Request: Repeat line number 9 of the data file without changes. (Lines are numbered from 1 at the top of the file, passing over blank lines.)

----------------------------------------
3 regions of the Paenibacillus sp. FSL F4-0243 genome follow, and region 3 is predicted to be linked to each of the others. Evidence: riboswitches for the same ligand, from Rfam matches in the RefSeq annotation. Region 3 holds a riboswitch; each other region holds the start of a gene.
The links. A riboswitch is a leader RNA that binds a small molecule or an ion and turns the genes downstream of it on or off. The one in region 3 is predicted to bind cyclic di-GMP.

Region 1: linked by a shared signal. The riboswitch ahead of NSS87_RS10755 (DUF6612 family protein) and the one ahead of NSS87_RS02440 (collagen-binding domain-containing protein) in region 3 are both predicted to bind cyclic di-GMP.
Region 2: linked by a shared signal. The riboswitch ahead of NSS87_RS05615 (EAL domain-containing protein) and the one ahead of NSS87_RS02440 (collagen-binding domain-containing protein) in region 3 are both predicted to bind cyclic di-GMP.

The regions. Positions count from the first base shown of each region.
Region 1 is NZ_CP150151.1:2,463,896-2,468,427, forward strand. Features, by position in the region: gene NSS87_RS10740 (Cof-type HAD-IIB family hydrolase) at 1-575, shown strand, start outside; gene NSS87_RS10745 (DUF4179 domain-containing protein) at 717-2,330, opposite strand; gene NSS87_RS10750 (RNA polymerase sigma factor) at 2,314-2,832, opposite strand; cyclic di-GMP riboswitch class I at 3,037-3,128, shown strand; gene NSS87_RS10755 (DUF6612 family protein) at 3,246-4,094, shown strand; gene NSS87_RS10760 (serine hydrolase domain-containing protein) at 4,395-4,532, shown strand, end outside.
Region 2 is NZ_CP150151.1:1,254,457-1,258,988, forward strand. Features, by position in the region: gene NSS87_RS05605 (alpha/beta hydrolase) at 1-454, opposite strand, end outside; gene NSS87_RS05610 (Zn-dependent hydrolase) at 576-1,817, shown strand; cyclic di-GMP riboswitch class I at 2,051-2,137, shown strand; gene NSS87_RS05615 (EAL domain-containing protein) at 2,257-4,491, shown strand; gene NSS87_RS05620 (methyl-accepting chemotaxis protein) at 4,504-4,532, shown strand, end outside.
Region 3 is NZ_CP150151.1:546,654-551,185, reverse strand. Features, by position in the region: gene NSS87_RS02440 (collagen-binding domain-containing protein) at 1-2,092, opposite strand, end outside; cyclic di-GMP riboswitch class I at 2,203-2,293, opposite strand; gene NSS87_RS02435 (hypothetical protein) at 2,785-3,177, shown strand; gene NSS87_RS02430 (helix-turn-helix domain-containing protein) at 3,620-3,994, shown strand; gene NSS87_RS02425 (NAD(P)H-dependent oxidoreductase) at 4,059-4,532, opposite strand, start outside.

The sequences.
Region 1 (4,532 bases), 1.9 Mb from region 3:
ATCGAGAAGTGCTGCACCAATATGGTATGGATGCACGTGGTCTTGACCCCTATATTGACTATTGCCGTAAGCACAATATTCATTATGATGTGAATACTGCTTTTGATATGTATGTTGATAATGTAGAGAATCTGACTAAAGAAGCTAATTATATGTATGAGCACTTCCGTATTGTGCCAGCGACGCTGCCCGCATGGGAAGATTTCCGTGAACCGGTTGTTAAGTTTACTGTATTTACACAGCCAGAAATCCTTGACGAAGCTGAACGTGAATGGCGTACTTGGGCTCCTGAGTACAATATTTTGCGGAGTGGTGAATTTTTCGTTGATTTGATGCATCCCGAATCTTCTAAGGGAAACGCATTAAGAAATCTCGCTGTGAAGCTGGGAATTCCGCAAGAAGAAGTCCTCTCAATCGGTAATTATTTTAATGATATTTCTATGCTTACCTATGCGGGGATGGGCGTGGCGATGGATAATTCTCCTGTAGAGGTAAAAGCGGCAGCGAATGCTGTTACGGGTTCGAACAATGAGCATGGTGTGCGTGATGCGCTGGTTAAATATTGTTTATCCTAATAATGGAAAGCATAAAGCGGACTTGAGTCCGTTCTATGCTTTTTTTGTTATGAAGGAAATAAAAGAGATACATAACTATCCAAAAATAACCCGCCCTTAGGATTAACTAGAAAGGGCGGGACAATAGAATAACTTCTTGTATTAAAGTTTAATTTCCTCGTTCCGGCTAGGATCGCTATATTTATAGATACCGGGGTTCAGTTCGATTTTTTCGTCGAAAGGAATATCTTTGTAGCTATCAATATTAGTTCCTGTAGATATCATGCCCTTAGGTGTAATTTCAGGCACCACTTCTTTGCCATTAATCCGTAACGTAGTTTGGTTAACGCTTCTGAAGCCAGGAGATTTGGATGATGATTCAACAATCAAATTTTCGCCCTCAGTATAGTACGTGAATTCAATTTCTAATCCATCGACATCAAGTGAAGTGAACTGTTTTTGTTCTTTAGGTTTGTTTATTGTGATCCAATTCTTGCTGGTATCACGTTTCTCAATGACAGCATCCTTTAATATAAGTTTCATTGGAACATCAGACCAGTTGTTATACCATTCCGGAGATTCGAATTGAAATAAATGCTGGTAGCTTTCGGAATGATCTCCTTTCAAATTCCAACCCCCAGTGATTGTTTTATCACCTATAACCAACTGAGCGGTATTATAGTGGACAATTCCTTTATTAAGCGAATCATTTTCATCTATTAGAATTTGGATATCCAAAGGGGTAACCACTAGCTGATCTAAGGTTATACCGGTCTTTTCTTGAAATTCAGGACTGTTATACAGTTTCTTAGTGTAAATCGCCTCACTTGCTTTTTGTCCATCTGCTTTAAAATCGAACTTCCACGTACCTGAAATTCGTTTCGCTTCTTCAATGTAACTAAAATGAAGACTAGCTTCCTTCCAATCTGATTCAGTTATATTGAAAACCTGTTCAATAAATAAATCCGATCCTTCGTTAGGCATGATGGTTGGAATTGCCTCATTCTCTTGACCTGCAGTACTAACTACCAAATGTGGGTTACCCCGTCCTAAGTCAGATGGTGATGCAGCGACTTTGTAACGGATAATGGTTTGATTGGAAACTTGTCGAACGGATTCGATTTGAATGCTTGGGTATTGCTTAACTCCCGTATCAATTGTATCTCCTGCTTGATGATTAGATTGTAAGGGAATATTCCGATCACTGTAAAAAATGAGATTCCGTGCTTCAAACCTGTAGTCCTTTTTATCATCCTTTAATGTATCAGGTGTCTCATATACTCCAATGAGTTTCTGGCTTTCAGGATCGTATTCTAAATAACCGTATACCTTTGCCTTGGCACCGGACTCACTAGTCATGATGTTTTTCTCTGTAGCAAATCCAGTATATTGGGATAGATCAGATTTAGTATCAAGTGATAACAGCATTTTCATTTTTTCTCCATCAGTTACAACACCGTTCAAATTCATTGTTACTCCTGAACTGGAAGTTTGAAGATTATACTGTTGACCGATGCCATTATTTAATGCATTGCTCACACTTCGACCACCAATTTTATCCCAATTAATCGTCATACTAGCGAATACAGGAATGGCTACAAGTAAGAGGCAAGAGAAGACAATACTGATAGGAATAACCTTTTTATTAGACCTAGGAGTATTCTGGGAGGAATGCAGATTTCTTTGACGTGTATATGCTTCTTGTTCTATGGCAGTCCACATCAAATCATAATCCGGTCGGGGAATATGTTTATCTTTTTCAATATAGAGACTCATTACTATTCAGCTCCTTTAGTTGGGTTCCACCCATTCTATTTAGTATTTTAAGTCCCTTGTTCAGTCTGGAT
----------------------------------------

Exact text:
The sequences.